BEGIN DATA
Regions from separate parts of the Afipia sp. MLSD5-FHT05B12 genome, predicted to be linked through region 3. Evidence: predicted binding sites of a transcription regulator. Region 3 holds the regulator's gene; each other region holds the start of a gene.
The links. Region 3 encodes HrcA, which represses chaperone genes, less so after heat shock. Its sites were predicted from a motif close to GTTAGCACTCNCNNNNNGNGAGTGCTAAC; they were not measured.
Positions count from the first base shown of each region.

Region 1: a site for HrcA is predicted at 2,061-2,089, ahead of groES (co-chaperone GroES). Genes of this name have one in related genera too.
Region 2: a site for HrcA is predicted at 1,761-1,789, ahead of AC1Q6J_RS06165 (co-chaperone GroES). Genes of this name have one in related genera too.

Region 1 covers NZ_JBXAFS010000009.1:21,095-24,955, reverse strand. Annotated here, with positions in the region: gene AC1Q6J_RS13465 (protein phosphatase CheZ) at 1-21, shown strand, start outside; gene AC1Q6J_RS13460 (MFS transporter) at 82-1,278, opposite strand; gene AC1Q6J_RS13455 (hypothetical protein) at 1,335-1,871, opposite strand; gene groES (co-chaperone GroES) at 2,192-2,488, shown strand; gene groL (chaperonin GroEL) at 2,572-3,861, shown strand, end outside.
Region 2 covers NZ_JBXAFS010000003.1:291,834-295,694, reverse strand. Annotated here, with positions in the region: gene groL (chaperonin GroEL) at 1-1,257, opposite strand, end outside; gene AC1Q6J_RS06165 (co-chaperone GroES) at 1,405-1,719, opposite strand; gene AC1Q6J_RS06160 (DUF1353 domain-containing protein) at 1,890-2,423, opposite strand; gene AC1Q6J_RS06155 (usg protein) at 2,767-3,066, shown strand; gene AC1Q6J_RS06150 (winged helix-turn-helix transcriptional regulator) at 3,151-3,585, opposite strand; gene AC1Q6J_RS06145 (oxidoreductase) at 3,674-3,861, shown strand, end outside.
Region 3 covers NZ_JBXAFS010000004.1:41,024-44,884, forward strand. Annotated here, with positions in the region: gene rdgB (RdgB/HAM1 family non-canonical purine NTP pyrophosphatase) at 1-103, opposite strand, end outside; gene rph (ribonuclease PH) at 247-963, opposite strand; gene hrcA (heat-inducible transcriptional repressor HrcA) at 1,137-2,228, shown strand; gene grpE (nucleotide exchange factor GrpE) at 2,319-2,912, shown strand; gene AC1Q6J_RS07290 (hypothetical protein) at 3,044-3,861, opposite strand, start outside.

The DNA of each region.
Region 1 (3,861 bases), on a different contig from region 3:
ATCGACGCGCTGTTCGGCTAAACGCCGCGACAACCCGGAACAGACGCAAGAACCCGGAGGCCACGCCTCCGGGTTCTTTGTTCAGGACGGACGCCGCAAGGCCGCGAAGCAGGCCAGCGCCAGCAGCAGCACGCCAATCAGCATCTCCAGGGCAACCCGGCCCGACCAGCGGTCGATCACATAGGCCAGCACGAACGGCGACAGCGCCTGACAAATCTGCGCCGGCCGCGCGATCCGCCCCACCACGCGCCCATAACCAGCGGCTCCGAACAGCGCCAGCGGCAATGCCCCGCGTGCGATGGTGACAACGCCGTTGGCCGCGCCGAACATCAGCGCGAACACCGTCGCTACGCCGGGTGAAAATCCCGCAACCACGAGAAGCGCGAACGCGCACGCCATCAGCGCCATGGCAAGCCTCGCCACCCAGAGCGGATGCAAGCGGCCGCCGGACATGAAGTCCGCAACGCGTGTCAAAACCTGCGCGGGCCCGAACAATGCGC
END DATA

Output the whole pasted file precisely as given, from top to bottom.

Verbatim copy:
Regions from separate parts of the Afipia sp. MLSD5-FHT05B12 genome, predicted to be linked through region 3. Evidence: predicted binding sites of a transcription regulator. Region 3 holds the regulator's gene; each other region holds the start of a gene.
The links. Region 3 encodes HrcA, which represses chaperone genes, less so after heat shock. Its sites were predicted from a motif close to GTTAGCACTCNCNNNNNGNGAGTGCTAAC; they were not measured.
Positions count from the first base shown of each region.

Region 1: a site for HrcA is predicted at 2,061-2,089, ahead of groES (co-chaperone GroES). Genes of this name have one in related genera too.
Region 2: a site for HrcA is predicted at 1,761-1,789, ahead of AC1Q6J_RS06165 (co-chaperone GroES). Genes of this name have one in related genera too.

Region 1 covers NZ_JBXAFS010000009.1:21,095-24,955, reverse strand. Annotated here, with positions in the region: gene AC1Q6J_RS13465 (protein phosphatase CheZ) at 1-21, shown strand, start outside; gene AC1Q6J_RS13460 (MFS transporter) at 82-1,278, opposite strand; gene AC1Q6J_RS13455 (hypothetical protein) at 1,335-1,871, opposite strand; gene groES (co-chaperone GroES) at 2,192-2,488, shown strand; gene groL (chaperonin GroEL) at 2,572-3,861, shown strand, end outside.
Region 2 covers NZ_JBXAFS010000003.1:291,834-295,694, reverse strand. Annotated here, with positions in the region: gene groL (chaperonin GroEL) at 1-1,257, opposite strand, end outside; gene AC1Q6J_RS06165 (co-chaperone GroES) at 1,405-1,719, opposite strand; gene AC1Q6J_RS06160 (DUF1353 domain-containing protein) at 1,890-2,423, opposite strand; gene AC1Q6J_RS06155 (usg protein) at 2,767-3,066, shown strand; gene AC1Q6J_RS06150 (winged helix-turn-helix transcriptional regulator) at 3,151-3,585, opposite strand; gene AC1Q6J_RS06145 (oxidoreductase) at 3,674-3,861, shown strand, end outside.
Region 3 covers NZ_JBXAFS010000004.1:41,024-44,884, forward strand. Annotated here, with positions in the region: gene rdgB (RdgB/HAM1 family non-canonical purine NTP pyrophosphatase) at 1-103, opposite strand, end outside; gene rph (ribonuclease PH) at 247-963, opposite strand; gene hrcA (heat-inducible transcriptional repressor HrcA) at 1,137-2,228, shown strand; gene grpE (nucleotide exchange factor GrpE) at 2,319-2,912, shown strand; gene AC1Q6J_RS07290 (hypothetical protein) at 3,044-3,861, opposite strand, start outside.

The DNA of each region.
Region 1 (3,861 bases), on a different contig from region 3:
ATCGACGCGCTGTTCGGCTAAACGCCGCGACAACCCGGAACAGACGCAAGAACCCGGAGGCCACGCCTCCGGGTTCTTTGTTCAGGACGGACGCCGCAAGGCCGCGAAGCAGGCCAGCGCCAGCAGCAGCACGCCAATCAGCATCTCCAGGGCAACCCGGCCCGACCAGCGGTCGATCACATAGGCCAGCACGAACGGCGACAGCGCCTGACAAATCTGCGCCGGCCGCGCGATCCGCCCCACCACGCGCCCATAACCAGCGGCTCCGAACAGCGCCAGCGGCAATGCCCCGCGTGCGATGGTGACAACGCCGTTGGCCGCGCCGAACATCAGCGCGAACACCGTCGCTACGCCGGGTGAAAATCCCGCAACCACGAGAAGCGCGAACGCGCACGCCATCAGCGCCATGGCAAGCCTCGCCACCCAGAGCGGATGCAAGCGGCCGCCGGACATGAAGTCCGCAACGCGTGTCAAAACCTGCGCGGGCCCGAACAATGCGC